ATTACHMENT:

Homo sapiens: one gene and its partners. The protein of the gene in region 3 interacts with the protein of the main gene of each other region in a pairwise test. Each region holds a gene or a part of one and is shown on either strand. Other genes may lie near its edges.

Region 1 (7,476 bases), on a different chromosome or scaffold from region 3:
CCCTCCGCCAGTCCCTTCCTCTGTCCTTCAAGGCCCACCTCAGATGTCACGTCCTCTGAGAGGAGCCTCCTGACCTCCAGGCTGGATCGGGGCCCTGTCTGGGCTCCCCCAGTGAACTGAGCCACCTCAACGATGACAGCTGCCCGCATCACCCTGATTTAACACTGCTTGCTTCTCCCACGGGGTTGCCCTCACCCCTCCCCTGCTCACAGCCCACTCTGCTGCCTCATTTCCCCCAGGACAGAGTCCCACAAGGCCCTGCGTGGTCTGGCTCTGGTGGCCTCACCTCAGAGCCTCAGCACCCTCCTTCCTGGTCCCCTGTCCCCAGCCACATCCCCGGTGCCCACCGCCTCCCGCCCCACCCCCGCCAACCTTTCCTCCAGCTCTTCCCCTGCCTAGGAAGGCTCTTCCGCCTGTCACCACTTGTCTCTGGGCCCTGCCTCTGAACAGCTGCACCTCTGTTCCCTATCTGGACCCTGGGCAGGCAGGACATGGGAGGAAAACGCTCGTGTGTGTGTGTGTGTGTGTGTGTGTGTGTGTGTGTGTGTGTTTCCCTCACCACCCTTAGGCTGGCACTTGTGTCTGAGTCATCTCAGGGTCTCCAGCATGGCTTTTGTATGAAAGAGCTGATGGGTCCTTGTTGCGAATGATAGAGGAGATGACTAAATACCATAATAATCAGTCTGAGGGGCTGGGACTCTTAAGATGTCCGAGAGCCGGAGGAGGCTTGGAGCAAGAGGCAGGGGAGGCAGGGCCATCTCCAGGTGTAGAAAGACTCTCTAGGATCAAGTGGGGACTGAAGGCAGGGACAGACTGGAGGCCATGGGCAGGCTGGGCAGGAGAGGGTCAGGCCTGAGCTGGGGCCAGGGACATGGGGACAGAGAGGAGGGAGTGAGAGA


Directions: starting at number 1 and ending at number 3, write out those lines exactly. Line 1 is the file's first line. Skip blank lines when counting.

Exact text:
Homo sapiens: one gene and its partners. The protein of the gene in region 3 interacts with the protein of the main gene of each other region in a pairwise test. Each region holds a gene or a part of one and is shown on either strand. Other genes may lie near its edges.

Region 1 (7,476 bases), on a different chromosome or scaffold from region 3:
CCCTCCGCCAGTCCCTTCCTCTGTCCTTCAAGGCCCACCTCAGATGTCACGTCCTCTGAGAGGAGCCTCCTGACCTCCAGGCTGGATCGGGGCCCTGTCTGGGCTCCCCCAGTGAACTGAGCCACCTCAACGATGACAGCTGCCCGCATCACCCTGATTTAACACTGCTTGCTTCTCCCACGGGGTTGCCCTCACCCCTCCCCTGCTCACAGCCCACTCTGCTGCCTCATTTCCCCCAGGACAGAGTCCCACAAGGCCCTGCGTGGTCTGGCTCTGGTGGCCTCACCTCAGAGCCTCAGCACCCTCCTTCCTGGTCCCCTGTCCCCAGCCACATCCCCGGTGCCCACCGCCTCCCGCCCCACCCCCGCCAACCTTTCCTCCAGCTCTTCCCCTGCCTAGGAAGGCTCTTCCGCCTGTCACCACTTGTCTCTGGGCCCTGCCTCTGAACAGCTGCACCTCTGTTCCCTATCTGGACCCTGGGCAGGCAGGACATGGGAGGAAAACGCTCGTGTGTGTGTGTGTGTGTGTGTGTGTGTGTGTGTGTGTGTGTTTCCCTCACCACCCTTAGGCTGGCACTTGTGTCTGAGTCATCTCAGGGTCTCCAGCATGGCTTTTGTATGAAAGAGCTGATGGGTCCTTGTTGCGAATGATAGAGGAGATGACTAAATACCATAATAATCAGTCTGAGGGGCTGGGACTCTTAAGATGTCCGAGAGCCGGAGGAGGCTTGGAGCAAGAGGCAGGGGAGGCAGGGCCATCTCCAGGTGTAGAAAGACTCTCTAGGATCAAGTGGGGACTGAAGGCAGGGACAGACTGGAGGCCATGGGCAGGCTGGGCAGGAGAGGGTCAGGCCTGAGCTGGGGCCAGGGACATGGGGACAGAGAGGAGGGAGTGAGAGA